Commissioner Bates addressed the following: Regarding the change that you’ve committed today in number four about the interim public access terminal lease hold with the East Bay Regional Park District, is this a revision that the Park District, could in fact, connect the entire Bay Trail? Is that the objective of that?

Mr. McCrea answered: It’s my understanding that the permittees, the city of Oakland, the Port of Oakland and Oakland Harbor Partners, LLC; the maintenance of this would be handled through a community facilities district that is developed over time.

I believe the Park District’s role in this is as a good-faith negotiator, someone who cares about open space along the shoreline and would be available to spend their time to ensure public access along the waterfront.

Jim Townsend commented: I manage the Trails Development Program for the East Bay Regional Park District. The Park District envisions its role as a partner and a facilitator in this project.

We are not committing to take the lead in the development or the operation of any of the proposed public access but the District has a strong interest in seeing both the interim and permanent public access completed through this project and we’re certainly committed to bringing whatever resources we have to bear to make that happen at the earliest possible time.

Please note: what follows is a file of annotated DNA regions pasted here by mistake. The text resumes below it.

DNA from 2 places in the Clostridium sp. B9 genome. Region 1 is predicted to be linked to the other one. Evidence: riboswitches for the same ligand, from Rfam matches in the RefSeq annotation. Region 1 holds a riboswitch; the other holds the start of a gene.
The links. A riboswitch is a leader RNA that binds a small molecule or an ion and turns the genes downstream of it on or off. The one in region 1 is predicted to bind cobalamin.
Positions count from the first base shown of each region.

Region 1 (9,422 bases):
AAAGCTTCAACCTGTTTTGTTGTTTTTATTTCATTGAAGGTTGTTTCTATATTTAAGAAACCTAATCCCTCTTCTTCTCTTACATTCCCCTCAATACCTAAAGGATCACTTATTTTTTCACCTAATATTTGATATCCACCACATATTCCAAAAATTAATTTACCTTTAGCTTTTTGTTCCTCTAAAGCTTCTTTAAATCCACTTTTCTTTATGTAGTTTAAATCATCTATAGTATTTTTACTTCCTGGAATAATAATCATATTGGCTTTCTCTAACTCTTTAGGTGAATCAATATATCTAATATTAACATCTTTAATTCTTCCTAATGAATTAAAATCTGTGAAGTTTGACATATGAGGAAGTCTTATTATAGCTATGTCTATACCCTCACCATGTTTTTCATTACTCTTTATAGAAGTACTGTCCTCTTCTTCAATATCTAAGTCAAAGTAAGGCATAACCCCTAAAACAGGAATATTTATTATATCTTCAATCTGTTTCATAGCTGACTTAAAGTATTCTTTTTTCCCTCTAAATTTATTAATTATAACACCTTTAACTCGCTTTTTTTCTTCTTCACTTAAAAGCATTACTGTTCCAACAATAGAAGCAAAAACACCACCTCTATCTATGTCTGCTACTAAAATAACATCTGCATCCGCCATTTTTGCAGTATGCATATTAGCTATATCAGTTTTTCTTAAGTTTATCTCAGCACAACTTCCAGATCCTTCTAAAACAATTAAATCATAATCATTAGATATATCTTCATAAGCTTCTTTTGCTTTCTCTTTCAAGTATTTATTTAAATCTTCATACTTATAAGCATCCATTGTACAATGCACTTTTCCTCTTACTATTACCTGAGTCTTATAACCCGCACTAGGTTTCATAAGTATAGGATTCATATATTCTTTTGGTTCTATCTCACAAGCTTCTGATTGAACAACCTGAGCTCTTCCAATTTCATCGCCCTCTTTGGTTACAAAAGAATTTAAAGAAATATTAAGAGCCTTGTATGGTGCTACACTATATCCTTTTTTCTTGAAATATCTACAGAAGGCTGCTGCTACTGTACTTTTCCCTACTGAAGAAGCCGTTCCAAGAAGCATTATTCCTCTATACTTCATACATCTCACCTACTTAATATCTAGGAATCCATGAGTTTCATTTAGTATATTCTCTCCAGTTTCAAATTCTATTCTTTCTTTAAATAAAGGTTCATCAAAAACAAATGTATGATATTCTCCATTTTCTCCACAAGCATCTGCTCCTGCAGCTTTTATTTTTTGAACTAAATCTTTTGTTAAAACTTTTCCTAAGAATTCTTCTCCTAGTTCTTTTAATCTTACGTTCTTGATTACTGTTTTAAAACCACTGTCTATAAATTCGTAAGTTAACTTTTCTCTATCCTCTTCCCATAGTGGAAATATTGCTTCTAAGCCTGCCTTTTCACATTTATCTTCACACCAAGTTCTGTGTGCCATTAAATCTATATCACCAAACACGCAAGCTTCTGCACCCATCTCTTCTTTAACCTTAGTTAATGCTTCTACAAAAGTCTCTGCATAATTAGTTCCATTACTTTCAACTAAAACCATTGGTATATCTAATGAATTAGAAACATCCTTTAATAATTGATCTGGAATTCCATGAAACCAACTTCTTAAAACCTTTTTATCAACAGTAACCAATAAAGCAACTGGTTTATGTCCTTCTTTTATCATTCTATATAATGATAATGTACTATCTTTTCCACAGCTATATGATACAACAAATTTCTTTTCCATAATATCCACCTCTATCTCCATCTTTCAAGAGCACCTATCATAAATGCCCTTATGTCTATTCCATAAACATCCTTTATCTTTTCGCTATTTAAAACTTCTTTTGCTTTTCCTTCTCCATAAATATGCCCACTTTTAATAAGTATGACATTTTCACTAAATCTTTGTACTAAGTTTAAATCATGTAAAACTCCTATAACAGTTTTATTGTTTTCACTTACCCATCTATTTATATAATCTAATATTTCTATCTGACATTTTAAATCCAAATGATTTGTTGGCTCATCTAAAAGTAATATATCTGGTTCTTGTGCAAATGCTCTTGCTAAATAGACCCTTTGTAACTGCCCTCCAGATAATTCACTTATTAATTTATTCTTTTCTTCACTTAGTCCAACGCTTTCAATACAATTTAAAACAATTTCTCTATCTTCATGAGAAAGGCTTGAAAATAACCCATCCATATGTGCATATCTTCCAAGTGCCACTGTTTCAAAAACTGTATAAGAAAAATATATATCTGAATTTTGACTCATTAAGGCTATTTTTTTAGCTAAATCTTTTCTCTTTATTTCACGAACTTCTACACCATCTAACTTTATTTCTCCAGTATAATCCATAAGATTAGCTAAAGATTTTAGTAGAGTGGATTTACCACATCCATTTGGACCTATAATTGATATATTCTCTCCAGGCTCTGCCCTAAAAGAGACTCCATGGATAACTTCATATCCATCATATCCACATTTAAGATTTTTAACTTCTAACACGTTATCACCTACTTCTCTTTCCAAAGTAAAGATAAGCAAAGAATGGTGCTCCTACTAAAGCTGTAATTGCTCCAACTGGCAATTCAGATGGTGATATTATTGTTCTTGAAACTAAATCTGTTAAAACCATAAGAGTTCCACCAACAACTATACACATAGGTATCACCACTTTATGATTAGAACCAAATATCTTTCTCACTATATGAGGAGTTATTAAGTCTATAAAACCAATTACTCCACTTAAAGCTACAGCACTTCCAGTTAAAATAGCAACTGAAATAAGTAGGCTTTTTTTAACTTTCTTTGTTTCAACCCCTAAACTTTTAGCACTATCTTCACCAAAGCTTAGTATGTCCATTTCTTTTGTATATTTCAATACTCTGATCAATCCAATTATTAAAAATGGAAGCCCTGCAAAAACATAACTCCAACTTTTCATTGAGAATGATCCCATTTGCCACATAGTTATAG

Commissioner Bates added: One of the people testified that there was money available from the city of Oakland through the bonds that were passed. Is that money available for that purpose?

Mr. Townsend answered: I can’t speak to funding that is available through Measure DD. The Park District’s Measure WW does contain a significant allocation of funding to complete the Bay Trail as well as other additional funding for the Oakland shoreline.

That funding is subject to the approval and disbursement by the District’s Board of Directors.

Chair Randolph asked the applicant’s representative if he agreed with the staff recommendation.

Mr. Patrick Van Ness, Vice President with Signature Development Group responded: We agree with the staff recommendation.

Deputy Attorney Reynolds added: Chair Randolph could you have the Commissioners that did not attend the public hearing indicate that they have reviewed the minutes and the staff summary and that they are prepared to vote.